⪧ We left our life in New York City to make a new one in Provence ⪦

May 15, 2008

Vous Devez Prendre le Soin Aussi

(You Must Also Have 'le Soin')

Yesterday, I wanted a haircut. I got quite an experience with it.

I went to this place called L'instant 2MOSS - a rather strange name to begin with. I remembered this place because I had walked by a number of times - it is in the Square Louis XII - a charming little pedestrian courtyard in the middle of the Paris.

In words, it looks like an agreeable salon, where one could get a nice haircut.

So I walked in and announced my intention to the woman who greeted me. I was apparently lucky because normally they only accept reservations, but she had some time on that particular morning. She pulled out her price list and showed me the prices of the salon. Each haircut listed included a 'Rituel de Soin et Bien-Être,' which I didn't fully comprehend. She authoritatively explained that every haircut at this salon is given with le Soin. There is no choice. She was sort of defensive about this point, so I shrugged my shoulders and inertly agreed.

She instructed me to have a seat and to wait while she finished with another client (in a little room in the back of the salon). This client never surfaced - ever - but after 20 minutes, she finally did and invited me to 'install' myself in another room in the back of the salon. She waltzed me into the room and gave me the clear instructions that when she leaves the room, I should remove my clothing, my shoes, my earrings and put on this robe (which she handed to me). I was befuddled. I reconfirmed with myself that I was not at the doctors office.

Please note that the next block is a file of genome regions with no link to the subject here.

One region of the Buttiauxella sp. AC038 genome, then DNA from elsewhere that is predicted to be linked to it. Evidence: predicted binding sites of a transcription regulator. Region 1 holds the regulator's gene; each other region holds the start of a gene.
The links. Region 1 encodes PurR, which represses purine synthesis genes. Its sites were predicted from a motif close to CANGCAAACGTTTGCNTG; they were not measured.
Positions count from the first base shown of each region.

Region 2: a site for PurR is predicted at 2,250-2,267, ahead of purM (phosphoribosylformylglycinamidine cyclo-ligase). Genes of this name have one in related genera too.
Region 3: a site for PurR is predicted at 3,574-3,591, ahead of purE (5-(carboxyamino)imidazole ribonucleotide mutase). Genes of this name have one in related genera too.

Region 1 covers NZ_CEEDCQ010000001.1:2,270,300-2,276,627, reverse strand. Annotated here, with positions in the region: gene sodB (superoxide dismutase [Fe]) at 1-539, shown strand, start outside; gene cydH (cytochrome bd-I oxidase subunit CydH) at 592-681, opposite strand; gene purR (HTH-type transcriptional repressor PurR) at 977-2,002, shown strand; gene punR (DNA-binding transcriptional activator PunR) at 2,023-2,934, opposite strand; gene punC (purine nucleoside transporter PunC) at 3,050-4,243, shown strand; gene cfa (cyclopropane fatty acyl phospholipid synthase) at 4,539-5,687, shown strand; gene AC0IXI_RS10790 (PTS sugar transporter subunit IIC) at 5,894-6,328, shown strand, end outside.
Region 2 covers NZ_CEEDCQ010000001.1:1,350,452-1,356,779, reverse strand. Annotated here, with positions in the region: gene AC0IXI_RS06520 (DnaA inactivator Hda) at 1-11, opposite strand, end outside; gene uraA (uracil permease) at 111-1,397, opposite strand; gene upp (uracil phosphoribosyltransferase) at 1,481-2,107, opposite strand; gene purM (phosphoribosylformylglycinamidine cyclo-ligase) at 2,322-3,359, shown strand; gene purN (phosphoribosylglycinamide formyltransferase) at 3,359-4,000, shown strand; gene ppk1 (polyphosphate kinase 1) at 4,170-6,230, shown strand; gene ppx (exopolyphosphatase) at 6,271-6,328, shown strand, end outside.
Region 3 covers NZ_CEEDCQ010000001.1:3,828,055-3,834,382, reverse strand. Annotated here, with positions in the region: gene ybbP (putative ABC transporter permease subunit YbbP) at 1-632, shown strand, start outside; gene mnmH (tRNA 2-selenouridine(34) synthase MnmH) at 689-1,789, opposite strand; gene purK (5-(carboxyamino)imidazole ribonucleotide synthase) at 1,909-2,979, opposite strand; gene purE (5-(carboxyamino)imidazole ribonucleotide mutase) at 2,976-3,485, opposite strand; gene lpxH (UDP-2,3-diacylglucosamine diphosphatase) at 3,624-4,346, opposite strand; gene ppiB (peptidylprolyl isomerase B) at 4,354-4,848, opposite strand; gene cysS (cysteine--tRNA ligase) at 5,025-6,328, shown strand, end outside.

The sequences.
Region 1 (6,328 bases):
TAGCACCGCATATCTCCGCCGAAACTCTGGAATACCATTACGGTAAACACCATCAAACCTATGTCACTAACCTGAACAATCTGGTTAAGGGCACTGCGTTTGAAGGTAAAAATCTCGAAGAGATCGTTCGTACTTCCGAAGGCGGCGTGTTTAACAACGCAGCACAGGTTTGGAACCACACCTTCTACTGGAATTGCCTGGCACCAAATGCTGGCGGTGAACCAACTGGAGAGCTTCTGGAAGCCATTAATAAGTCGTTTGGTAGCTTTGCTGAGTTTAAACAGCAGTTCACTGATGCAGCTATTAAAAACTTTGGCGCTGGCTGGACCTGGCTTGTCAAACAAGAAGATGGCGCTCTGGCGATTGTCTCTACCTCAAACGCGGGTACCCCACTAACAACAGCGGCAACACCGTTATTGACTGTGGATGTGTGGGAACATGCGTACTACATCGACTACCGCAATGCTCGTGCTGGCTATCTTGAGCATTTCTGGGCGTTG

After a long wait, during which I was reading a book, she reappeared, swooped the book out of my hands and looked at me with puzzlement. Who reads a book when they go to the salon, her face read. (Everyone I know, my eyes spoke in reaction).

And then she proceeded to be extremely weird, but her performance was impressive because she executed each strange happening with utter grace and assurance. With sincerity. She leapt from one side of the very small room to the other (the salon apparently prides itself on offering its customers cabines individuelles privées (private rooms)). And then she turned off the lights. I was alarmed, gripping the sides of the chair, which was a bit too reminiscent of a dentist chair - big, synthetic, and strangely not comfortable despite all the effort to be.

There was a sliver of light left in the room and then with a creepy, low voice she 'invited' me to close my eyes. Are you crazy lady? That was about all I was thinking. And a few other things too, I guess, such as, when am I going to get my haircut?

Next, she announced with a bit of drama that she needed to leave the room to get the brush. Oh no. When she came back with it, she instructed me to relax. She took the brush (it turned out to be a normal hairbrush, which she claimed was a massage tool) and placed it on my head and pushed into my scalp and held it there for 60 seconds. And then proceeded to repeat this at least 25 times all over my head. It felt like nothing more than a brush being pushed into my head 25 times.